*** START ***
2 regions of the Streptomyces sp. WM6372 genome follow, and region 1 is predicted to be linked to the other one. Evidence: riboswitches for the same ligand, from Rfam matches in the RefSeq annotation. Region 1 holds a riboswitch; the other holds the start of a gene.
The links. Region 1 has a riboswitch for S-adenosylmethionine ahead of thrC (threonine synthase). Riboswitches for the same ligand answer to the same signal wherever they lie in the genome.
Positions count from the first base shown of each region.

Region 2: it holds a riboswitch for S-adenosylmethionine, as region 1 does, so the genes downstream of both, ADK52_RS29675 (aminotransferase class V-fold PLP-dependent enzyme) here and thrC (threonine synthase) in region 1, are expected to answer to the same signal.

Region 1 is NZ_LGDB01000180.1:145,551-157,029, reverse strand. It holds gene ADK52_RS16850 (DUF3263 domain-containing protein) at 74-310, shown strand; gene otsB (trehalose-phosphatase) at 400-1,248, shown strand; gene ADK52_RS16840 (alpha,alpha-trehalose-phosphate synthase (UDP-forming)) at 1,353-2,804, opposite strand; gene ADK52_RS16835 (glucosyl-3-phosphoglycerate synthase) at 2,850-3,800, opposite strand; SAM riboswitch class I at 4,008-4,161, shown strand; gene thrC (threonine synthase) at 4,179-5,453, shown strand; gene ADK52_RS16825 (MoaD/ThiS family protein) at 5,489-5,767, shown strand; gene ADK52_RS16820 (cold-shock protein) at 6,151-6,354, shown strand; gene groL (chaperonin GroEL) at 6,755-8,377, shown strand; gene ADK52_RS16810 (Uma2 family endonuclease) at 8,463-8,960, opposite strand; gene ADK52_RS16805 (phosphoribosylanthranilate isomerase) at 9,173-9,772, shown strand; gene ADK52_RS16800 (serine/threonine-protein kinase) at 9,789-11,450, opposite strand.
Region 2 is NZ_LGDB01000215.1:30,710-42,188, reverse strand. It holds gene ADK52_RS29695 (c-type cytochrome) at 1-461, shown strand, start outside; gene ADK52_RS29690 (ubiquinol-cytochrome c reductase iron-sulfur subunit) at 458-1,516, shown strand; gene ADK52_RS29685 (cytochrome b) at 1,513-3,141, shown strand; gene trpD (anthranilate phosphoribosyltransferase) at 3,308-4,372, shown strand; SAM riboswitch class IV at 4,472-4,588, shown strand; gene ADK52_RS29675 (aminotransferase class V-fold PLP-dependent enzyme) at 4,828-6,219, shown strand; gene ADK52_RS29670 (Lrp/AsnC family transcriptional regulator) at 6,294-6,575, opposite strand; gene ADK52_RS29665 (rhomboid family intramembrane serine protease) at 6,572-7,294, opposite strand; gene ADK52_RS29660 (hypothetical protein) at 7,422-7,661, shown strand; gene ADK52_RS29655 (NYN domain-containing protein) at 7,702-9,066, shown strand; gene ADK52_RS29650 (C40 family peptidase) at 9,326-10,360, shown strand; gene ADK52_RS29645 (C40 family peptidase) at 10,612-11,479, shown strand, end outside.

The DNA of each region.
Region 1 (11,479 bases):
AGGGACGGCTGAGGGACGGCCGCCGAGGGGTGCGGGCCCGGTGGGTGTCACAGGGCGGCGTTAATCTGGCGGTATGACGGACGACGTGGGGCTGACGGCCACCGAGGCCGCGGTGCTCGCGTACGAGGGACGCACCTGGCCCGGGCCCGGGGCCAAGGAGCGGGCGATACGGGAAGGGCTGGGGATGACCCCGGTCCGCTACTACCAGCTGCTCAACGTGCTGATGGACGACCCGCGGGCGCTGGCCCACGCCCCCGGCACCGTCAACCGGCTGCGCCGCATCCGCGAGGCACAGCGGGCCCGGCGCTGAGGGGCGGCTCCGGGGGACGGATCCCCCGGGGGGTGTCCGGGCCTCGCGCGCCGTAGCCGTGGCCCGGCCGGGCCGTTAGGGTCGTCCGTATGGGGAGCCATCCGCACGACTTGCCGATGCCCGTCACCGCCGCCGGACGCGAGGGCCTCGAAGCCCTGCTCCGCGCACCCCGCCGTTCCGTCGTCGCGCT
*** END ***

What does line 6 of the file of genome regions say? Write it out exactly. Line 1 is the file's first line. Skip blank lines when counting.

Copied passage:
Region 2 is NZ_LGDB01000215.1:30,710-42,188, reverse strand. It holds gene ADK52_RS29695 (c-type cytochrome) at 1-461, shown strand, start outside; gene ADK52_RS29690 (ubiquinol-cytochrome c reductase iron-sulfur subunit) at 458-1,516, shown strand; gene ADK52_RS29685 (cytochrome b) at 1,513-3,141, shown strand; gene trpD (anthranilate phosphoribosyltransferase) at 3,308-4,372, shown strand; SAM riboswitch class IV at 4,472-4,588, shown strand; gene ADK52_RS29675 (aminotransferase class V-fold PLP-dependent enzyme) at 4,828-6,219, shown strand; gene ADK52_RS29670 (Lrp/AsnC family transcriptional regulator) at 6,294-6,575, opposite strand; gene ADK52_RS29665 (rhomboid family intramembrane serine protease) at 6,572-7,294, opposite strand; gene ADK52_RS29660 (hypothetical protein) at 7,422-7,661, shown strand; gene ADK52_RS29655 (NYN domain-containing protein) at 7,702-9,066, shown strand; gene ADK52_RS29650 (C40 family peptidase) at 9,326-10,360, shown strand; gene ADK52_RS29645 (C40 family peptidase) at 10,612-11,479, shown strand, end outside.